This information is a helpful illustrator for someone who knows about the geography and history of the United States.  It is important to note the use of "metropolitan populations" rather than "city populations" within particular city borders; as the creator states, "boundaries of a city are usually arbitrary".  In other words, the information that can be given from a "city" do not tell the whole story.  Metropolitan areas, even if spanning out of city borders, share similar local culture dynamics, industry, and infrastructure as the core city.  If one was to just examine the cities and not the entire metropolitan areas of the Northeast Megalopolis, they would be missing a huge part of the puzzle. Depending on the time period, the demanded resources, and the available technologies heavily influence how metropoloitan areas work, grow, and interact with others.   This can be seen in the charts and tables.  For example, the availability of the automobile and other transportation methods deeply affected how people and industry move and how metropolitan areas influence and interact with one another.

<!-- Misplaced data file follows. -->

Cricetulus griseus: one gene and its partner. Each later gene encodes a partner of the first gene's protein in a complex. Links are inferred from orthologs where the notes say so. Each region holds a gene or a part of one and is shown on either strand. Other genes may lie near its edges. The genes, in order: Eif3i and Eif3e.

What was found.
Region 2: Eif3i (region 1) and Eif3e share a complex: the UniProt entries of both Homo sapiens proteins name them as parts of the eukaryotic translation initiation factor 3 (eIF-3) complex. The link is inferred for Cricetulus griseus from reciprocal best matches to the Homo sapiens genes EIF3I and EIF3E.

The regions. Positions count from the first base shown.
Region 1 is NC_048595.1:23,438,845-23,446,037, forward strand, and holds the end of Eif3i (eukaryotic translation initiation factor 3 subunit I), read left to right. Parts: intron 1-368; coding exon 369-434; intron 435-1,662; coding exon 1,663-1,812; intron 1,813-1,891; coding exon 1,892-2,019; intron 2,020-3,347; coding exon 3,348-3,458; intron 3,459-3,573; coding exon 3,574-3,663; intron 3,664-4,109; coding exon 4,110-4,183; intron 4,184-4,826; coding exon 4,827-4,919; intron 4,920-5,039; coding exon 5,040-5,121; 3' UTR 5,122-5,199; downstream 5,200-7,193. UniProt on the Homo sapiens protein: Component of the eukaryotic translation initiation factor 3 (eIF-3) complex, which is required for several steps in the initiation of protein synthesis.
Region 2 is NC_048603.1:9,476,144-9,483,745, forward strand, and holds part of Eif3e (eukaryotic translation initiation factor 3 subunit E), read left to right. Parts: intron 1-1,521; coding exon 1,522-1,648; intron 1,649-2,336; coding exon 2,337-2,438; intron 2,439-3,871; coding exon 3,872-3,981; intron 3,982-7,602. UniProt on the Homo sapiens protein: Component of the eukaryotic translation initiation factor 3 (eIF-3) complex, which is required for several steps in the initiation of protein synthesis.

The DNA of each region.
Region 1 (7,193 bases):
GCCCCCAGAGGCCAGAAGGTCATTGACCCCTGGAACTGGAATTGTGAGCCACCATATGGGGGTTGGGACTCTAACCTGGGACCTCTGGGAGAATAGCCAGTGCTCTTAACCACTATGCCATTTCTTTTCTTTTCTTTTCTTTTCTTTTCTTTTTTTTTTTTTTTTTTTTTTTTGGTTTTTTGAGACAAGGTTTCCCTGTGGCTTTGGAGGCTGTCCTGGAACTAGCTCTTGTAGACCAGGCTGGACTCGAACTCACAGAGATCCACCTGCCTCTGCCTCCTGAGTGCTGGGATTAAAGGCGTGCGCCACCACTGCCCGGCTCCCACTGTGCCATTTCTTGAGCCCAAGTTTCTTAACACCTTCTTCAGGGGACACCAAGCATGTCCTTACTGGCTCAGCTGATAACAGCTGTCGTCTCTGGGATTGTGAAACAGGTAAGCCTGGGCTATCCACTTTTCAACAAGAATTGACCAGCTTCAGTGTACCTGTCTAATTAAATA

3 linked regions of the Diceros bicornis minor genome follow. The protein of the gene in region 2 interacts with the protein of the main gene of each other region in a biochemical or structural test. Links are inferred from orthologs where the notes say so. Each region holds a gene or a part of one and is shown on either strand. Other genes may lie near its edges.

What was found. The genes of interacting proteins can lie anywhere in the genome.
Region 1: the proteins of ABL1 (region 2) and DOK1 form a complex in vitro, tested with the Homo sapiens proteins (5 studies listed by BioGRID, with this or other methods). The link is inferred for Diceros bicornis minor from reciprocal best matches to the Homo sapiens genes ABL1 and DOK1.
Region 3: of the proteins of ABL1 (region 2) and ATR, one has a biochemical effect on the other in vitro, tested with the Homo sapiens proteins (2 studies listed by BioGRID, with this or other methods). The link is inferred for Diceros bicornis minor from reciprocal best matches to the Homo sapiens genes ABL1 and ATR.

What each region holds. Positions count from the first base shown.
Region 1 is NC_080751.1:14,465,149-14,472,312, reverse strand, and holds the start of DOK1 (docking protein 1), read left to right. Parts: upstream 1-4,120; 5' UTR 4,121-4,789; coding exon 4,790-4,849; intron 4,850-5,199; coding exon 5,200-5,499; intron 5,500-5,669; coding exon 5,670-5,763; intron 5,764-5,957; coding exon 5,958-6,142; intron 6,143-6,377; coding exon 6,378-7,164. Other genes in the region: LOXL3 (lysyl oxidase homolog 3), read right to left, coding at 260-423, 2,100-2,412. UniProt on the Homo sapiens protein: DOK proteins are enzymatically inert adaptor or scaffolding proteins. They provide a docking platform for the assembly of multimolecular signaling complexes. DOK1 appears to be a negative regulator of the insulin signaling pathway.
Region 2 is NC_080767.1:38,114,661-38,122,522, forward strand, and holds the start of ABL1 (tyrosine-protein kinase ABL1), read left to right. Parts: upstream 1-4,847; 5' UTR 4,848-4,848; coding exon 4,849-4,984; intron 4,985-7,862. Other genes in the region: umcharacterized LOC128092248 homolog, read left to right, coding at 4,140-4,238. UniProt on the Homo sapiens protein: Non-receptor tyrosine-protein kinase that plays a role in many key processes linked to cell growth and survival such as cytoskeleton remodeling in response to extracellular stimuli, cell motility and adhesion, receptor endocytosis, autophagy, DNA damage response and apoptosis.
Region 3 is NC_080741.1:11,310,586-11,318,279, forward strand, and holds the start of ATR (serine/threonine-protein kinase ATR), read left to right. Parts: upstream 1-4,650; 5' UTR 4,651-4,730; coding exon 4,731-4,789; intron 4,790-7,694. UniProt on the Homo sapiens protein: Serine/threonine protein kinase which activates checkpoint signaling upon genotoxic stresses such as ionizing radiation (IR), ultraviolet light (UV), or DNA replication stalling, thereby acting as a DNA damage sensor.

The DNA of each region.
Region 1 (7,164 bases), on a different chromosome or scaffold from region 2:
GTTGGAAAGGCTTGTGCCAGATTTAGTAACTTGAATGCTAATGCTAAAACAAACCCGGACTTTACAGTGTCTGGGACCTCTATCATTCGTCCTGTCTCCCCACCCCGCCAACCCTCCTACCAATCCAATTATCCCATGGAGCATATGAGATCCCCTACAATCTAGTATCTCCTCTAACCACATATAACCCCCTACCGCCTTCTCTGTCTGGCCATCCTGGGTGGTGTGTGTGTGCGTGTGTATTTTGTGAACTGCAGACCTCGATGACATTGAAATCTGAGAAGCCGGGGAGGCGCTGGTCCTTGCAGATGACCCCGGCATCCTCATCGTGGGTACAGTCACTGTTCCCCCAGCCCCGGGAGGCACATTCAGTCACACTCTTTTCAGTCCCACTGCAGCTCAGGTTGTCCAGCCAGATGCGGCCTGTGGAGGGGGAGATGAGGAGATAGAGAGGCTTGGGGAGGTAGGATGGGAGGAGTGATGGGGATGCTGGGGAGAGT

Jess Deady's curator insight, April 17, 2014 3:26 PM

Comparing and contrasting numbers is a huge part of todays world. Looking at this chart, it indicates the size of the population of the whole metropolitan area. The difference in size of cities and of areas differs greatly and the examples provided can show how the area of a city is different that its Metro Area ranking.

Kevin Cournoyer's curator insight, April 8, 2015 6:55 PM